By Steve Keating

INDIANAPOLIS (Reuters) - Playing on a stage where you are only as good as your last performance, New York Jets quarterback Mark Sanchez was again the toast of Broadway on Saturday, after winning a 17-16 wild-card thriller over the Indianapolis Colts.

New York crowds have always been among the most fickle audiences and Sanchez had received several bad reviews during a rollercoaster season that saw him battle shoulder injuries and come close to being benched.

But Sanchez delivered when it mattered most, engineering a late drive that ended with Nick Folk booting a 32-yard field goal as time expired to send the Jets through to the divisional playoffs next Sunday against the New England Patriots.

Taken by New York with the fifth overall pick in the 2009 draft, Sanchez stepped into the leading role as a rookie last year and remained on a steep learning curve during his sophomore campaign.

But Jets coach Rex Ryan gave his quarterback's effort two thumbs up after he displayed the type of self-assurance and swagger against the Colts that had been missing a year ago when they lost to Indianapolis in the AFC championship game and missed a trip to the Super Bowl.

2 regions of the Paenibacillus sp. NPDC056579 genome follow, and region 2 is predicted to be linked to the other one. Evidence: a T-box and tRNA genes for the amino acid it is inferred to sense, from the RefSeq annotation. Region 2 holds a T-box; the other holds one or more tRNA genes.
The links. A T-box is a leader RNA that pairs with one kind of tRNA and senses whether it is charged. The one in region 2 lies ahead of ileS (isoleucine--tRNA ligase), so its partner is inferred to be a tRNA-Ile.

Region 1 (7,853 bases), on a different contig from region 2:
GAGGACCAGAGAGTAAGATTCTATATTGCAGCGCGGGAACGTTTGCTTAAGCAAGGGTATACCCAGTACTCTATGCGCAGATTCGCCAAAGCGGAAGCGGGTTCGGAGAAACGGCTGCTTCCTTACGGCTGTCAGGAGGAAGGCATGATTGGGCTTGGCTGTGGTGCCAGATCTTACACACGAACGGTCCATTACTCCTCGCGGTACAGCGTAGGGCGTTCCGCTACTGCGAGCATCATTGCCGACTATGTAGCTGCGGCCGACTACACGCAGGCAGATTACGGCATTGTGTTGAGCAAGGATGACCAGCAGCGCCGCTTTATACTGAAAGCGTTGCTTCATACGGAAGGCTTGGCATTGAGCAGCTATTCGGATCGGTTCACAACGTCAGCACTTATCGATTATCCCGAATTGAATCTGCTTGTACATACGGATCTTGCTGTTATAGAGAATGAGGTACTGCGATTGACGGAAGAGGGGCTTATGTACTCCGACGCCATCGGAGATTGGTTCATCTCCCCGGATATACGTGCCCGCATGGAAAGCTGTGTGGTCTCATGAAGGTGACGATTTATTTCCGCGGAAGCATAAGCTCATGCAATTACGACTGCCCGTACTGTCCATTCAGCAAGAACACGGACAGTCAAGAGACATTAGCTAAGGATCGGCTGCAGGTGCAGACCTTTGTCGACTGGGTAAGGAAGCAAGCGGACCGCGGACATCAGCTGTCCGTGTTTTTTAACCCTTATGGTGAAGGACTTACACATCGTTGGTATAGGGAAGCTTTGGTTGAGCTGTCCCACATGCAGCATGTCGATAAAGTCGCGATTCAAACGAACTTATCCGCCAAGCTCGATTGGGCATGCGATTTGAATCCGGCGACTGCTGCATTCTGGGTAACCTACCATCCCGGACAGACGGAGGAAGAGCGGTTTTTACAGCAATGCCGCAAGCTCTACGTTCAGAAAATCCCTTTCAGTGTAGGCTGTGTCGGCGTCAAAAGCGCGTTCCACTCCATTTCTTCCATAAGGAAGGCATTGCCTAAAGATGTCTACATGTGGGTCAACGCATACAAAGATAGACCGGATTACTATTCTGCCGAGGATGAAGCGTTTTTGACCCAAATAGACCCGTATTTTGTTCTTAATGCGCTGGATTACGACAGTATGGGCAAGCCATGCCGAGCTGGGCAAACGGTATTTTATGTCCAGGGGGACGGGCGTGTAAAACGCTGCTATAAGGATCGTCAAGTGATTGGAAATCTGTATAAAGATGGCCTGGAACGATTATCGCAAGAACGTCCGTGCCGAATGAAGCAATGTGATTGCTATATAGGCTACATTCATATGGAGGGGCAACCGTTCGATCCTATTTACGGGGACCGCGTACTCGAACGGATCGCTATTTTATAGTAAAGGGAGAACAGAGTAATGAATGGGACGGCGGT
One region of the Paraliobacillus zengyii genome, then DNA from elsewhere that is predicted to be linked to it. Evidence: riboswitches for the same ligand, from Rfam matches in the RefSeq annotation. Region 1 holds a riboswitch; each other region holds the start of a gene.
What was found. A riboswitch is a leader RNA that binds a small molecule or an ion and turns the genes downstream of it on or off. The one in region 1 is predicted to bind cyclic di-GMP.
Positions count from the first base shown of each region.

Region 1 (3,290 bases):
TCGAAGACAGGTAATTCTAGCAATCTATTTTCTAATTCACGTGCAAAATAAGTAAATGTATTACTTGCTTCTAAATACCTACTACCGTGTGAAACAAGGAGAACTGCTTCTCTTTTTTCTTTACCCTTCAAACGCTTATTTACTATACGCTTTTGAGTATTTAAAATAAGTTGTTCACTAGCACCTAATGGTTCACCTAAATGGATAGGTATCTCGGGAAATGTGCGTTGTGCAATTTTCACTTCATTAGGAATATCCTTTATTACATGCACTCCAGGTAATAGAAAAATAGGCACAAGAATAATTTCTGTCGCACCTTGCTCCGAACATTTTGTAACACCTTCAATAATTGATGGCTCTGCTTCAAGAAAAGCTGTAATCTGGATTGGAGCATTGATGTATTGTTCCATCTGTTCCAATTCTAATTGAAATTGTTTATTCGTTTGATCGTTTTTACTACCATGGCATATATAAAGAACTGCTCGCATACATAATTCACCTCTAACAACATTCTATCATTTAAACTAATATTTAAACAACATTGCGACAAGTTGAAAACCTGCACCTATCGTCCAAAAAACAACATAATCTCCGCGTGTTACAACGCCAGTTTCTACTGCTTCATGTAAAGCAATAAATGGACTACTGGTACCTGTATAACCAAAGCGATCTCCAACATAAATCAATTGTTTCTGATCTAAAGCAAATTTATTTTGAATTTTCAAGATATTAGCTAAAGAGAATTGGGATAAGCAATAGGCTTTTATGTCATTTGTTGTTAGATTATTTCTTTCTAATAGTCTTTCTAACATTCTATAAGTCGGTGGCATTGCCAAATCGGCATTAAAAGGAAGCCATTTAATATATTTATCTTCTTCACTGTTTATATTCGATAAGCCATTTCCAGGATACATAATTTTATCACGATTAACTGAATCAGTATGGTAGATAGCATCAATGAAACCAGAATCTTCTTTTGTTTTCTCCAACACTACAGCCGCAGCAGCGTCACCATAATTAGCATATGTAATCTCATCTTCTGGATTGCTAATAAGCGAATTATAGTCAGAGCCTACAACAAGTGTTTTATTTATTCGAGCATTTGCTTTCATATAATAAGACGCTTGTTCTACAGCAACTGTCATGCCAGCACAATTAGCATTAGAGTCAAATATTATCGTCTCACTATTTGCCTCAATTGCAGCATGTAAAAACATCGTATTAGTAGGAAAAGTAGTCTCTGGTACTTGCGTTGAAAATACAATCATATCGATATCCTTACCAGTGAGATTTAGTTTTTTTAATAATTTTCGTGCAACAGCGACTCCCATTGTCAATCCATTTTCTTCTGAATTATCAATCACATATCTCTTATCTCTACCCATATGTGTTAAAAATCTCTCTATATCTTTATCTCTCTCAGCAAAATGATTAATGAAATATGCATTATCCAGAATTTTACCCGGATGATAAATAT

Ryan pointed to one play late in the game as an example Sanchez's blossoming confidence and ability.

Trailing 16-14 with 53 seconds left on the clock, the Jets were not done, Antonio Cromartie returning a Colts kickoff 47-yards before Sanchez took over finding Braylon Edwards with an 18-yard pass to move Folk within range.

"As the game went on he got sharper and sharper," Ryan told reporters. "The last pass to Braylon Edwards, the kid made that call on his own.

"Shotty (Jets offensive co-coordinator Brain Schottenheimer) just said, 'Alright kid you throw the ball you want!' and then he made that huge throw.

"That's how much he has grown up."

Sanchez finished the night with modest numbers, completing 18 of 31 pass attempts for 189-yards with one interception and no touchdowns.

But he would not buckle under the crushing pressure, tossing a pin-point strike to Edwards that he admitted later he might not have been able to deliver a year ago.

"It's a 'got to have it' situation," explained Sanchez. "There are a few plays for every quarterback in their playbook.

"For Peyton Manning I am sure there are a million more but for me there are a select few plays that I really feel good about.

"You kind of have those in you toolbox.

"You go to it in your time of need. We needed it.

"I know I could have made the throw last year. I just don't know if I could have made the call."

(Editing by Alastair Himmer)